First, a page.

Backward Compatibility and Interoperability
Customers want to have their cake and eat it too. They expect the latest and greatest systems to offer brand new features without dropping any previous features and while maintaining the highest possible level of backward compatibility. They also demand that products interoperate seamlessly with otherwise incompatible solutions. That's because enterprises tend to keep using products they've spent good money on. But the PC industry was built on the notion that old software is discarded after an upgrade. That attitude won't fly with big business. And neither will pretending that competitors' products don't exist. For Microsoft's corporate products, this means interoperating with Sun Microsystems, IBM, and Linux products in the enterprise. For its home products, it means the software giant needs to pick its ego off the floor and support Apple Computer's iPod. The company is getting there.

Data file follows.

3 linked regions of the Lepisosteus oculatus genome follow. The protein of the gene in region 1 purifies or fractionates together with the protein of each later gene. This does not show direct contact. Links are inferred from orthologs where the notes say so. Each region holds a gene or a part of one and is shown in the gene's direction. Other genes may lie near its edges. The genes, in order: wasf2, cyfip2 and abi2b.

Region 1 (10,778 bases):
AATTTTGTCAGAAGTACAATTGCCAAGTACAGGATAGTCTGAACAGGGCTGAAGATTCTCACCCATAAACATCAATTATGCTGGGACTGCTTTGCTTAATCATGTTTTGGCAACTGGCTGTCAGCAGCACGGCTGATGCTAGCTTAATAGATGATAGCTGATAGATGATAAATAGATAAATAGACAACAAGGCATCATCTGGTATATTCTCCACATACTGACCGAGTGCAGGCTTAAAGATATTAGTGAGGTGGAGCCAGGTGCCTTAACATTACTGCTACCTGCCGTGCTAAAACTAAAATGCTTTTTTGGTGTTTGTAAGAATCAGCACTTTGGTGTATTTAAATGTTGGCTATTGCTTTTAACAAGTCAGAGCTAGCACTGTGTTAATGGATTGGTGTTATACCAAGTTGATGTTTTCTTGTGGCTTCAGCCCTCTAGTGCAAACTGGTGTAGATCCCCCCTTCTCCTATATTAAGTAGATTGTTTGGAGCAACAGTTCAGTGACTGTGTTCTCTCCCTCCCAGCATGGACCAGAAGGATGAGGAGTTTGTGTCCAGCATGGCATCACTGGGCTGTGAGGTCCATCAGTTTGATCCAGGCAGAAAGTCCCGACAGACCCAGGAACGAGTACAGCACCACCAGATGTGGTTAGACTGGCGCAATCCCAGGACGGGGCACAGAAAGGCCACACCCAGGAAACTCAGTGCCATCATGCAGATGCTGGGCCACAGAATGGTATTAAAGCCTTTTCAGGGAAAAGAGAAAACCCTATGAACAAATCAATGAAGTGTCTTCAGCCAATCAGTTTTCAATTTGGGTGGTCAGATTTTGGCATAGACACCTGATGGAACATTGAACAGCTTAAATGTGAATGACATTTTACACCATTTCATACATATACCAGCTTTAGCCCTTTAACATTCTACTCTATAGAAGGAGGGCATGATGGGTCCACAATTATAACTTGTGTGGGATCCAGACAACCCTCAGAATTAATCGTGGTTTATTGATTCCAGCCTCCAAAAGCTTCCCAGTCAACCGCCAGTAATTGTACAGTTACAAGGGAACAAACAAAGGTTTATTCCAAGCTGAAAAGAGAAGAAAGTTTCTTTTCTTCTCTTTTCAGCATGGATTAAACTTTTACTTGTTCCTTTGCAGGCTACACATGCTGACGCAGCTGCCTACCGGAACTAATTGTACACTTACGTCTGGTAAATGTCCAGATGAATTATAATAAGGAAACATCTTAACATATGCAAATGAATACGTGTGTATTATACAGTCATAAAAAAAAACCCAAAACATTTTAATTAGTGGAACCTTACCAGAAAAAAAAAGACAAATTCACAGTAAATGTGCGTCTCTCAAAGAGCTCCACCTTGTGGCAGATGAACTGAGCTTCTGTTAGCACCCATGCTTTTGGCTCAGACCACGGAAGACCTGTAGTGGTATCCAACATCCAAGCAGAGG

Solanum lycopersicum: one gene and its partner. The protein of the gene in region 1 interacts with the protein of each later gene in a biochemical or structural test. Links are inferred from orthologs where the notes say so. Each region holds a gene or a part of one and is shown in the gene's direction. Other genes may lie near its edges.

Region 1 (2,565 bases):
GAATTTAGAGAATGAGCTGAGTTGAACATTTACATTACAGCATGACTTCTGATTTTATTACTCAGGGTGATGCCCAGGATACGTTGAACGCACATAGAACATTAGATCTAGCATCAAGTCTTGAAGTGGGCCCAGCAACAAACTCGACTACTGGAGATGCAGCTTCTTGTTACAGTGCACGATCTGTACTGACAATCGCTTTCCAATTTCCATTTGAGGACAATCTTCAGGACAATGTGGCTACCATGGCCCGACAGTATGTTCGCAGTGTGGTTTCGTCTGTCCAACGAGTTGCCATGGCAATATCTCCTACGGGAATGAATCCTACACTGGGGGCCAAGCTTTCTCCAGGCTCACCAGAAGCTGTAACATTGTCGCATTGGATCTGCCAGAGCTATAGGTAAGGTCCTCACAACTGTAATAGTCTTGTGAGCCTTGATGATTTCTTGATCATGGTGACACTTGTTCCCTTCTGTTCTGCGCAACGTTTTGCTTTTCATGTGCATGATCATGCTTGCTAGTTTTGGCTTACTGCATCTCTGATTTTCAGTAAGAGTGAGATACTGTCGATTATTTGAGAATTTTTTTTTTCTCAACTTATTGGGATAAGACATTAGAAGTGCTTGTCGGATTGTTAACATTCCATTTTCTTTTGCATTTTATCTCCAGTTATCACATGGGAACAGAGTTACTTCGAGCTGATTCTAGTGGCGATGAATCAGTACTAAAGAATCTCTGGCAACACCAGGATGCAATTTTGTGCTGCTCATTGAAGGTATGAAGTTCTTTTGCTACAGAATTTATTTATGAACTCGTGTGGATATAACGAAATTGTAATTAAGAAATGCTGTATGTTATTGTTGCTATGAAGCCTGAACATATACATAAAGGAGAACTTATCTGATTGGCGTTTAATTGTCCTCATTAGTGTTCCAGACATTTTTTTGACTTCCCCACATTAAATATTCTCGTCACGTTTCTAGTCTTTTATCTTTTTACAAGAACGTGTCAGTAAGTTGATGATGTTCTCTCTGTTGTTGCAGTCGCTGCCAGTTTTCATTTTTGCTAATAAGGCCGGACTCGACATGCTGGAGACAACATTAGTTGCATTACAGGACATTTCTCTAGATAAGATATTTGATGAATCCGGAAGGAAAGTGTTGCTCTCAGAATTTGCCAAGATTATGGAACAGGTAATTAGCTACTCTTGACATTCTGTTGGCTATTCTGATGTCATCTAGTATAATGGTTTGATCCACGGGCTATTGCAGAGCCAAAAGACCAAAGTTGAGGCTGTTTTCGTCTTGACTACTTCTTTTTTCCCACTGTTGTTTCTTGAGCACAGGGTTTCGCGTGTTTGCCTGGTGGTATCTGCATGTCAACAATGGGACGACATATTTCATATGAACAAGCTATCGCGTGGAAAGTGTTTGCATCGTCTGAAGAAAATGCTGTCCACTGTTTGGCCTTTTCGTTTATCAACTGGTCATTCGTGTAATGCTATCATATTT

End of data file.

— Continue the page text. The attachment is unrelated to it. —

People and companies want personalized experiences--and I'm not just talking about UI silliness such as desktop color schemes and themes. Companies want the systems they use to look and act a certain way, and that way has a lot more to do with their own corporate standards than on whatever UI Microsoft or other companies happen to like this year. Increasingly, software's ability to be malleable and customizable is every bit as important as the actual function they perform. Companies aren't interested in training and retraining employees. If they can't tailor a solution for their own needs, they'll look elsewhere.
Imagine that you're working at Microsoft and your goal is to deliver all of this--and more--in a product such as Longhorn, the next major Windows version. And all these needs must be addressed as well as the platform features you want to deliver because they'll pay off for the company in the years ahead. See what a challenge that could be?
Have I missed anything? What are the trends you see developing in your own environments, and how have your computing needs changed over the past decade?